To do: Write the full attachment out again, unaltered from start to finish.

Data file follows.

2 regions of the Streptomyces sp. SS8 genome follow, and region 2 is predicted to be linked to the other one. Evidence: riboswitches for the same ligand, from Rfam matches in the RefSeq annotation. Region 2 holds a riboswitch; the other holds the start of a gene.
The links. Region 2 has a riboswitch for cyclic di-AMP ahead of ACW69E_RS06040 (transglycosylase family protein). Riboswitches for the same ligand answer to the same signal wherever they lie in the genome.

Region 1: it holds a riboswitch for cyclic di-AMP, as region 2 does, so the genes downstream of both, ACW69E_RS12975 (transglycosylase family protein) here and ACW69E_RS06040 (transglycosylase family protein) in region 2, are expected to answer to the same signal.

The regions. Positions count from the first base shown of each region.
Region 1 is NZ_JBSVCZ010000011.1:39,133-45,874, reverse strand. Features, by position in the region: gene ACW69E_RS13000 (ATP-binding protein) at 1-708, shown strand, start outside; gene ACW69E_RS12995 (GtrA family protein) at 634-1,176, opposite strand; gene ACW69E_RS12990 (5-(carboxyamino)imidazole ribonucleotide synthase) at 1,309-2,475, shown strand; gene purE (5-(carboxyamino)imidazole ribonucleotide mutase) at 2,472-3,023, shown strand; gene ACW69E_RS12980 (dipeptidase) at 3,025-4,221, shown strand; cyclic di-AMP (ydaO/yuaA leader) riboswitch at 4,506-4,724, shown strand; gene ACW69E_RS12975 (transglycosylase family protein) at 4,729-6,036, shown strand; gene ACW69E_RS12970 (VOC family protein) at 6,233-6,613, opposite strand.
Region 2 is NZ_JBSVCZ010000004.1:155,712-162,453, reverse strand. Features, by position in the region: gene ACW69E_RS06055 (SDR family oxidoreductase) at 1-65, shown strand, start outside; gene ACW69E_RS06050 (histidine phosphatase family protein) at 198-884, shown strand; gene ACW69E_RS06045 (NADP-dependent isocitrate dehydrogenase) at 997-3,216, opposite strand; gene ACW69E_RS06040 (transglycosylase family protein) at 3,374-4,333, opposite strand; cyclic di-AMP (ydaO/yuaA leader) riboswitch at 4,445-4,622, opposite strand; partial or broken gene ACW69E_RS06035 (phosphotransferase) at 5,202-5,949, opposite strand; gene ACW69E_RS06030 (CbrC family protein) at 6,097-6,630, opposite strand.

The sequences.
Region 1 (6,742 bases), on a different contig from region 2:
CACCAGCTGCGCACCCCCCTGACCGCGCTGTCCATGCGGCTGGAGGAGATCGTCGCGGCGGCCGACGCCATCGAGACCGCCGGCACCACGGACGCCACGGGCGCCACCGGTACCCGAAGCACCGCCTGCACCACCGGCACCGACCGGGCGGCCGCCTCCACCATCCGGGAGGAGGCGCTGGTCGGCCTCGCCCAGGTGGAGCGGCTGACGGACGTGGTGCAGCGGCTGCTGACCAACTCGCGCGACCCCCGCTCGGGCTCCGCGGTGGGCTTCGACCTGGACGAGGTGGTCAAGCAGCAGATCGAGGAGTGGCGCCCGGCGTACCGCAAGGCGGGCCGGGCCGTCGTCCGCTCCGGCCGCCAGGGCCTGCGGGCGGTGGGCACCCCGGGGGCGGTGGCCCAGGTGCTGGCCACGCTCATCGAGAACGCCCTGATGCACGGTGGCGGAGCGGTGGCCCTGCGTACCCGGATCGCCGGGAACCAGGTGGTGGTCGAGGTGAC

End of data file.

2 regions of the Streptomyces sp. SS8 genome follow, and region 2 is predicted to be linked to the other one. Evidence: riboswitches for the same ligand, from Rfam matches in the RefSeq annotation. Region 2 holds a riboswitch; the other holds the start of a gene.
The links. Region 2 has a riboswitch for cyclic di-AMP ahead of ACW69E_RS06040 (transglycosylase family protein). Riboswitches for the same ligand answer to the same signal wherever they lie in the genome.

Region 1: it holds a riboswitch for cyclic di-AMP, as region 2 does, so the genes downstream of both, ACW69E_RS12975 (transglycosylase family protein) here and ACW69E_RS06040 (transglycosylase family protein) in region 2, are expected to answer to the same signal.

The regions. Positions count from the first base shown of each region.
Region 1 is NZ_JBSVCZ010000011.1:39,133-45,874, reverse strand. Features, by position in the region: gene ACW69E_RS13000 (ATP-binding protein) at 1-708, shown strand, start outside; gene ACW69E_RS12995 (GtrA family protein) at 634-1,176, opposite strand; gene ACW69E_RS12990 (5-(carboxyamino)imidazole ribonucleotide synthase) at 1,309-2,475, shown strand; gene purE (5-(carboxyamino)imidazole ribonucleotide mutase) at 2,472-3,023, shown strand; gene ACW69E_RS12980 (dipeptidase) at 3,025-4,221, shown strand; cyclic di-AMP (ydaO/yuaA leader) riboswitch at 4,506-4,724, shown strand; gene ACW69E_RS12975 (transglycosylase family protein) at 4,729-6,036, shown strand; gene ACW69E_RS12970 (VOC family protein) at 6,233-6,613, opposite strand.
Region 2 is NZ_JBSVCZ010000004.1:155,712-162,453, reverse strand. Features, by position in the region: gene ACW69E_RS06055 (SDR family oxidoreductase) at 1-65, shown strand, start outside; gene ACW69E_RS06050 (histidine phosphatase family protein) at 198-884, shown strand; gene ACW69E_RS06045 (NADP-dependent isocitrate dehydrogenase) at 997-3,216, opposite strand; gene ACW69E_RS06040 (transglycosylase family protein) at 3,374-4,333, opposite strand; cyclic di-AMP (ydaO/yuaA leader) riboswitch at 4,445-4,622, opposite strand; partial or broken gene ACW69E_RS06035 (phosphotransferase) at 5,202-5,949, opposite strand; gene ACW69E_RS06030 (CbrC family protein) at 6,097-6,630, opposite strand.

The sequences.
Region 1 (6,742 bases), on a different contig from region 2:
CACCAGCTGCGCACCCCCCTGACCGCGCTGTCCATGCGGCTGGAGGAGATCGTCGCGGCGGCCGACGCCATCGAGACCGCCGGCACCACGGACGCCACGGGCGCCACCGGTACCCGAAGCACCGCCTGCACCACCGGCACCGACCGGGCGGCCGCCTCCACCATCCGGGAGGAGGCGCTGGTCGGCCTCGCCCAGGTGGAGCGGCTGACGGACGTGGTGCAGCGGCTGCTGACCAACTCGCGCGACCCCCGCTCGGGCTCCGCGGTGGGCTTCGACCTGGACGAGGTGGTCAAGCAGCAGATCGAGGAGTGGCGCCCGGCGTACCGCAAGGCGGGCCGGGCCGTCGTCCGCTCCGGCCGCCAGGGCCTGCGGGCGGTGGGCACCCCGGGGGCGGTGGCCCAGGTGCTGGCCACGCTCATCGAGAACGCCCTGATGCACGGTGGCGGAGCGGTGGCCCTGCGTACCCGGATCGCCGGGAACCAGGTGGTGGTCGAGGTGAC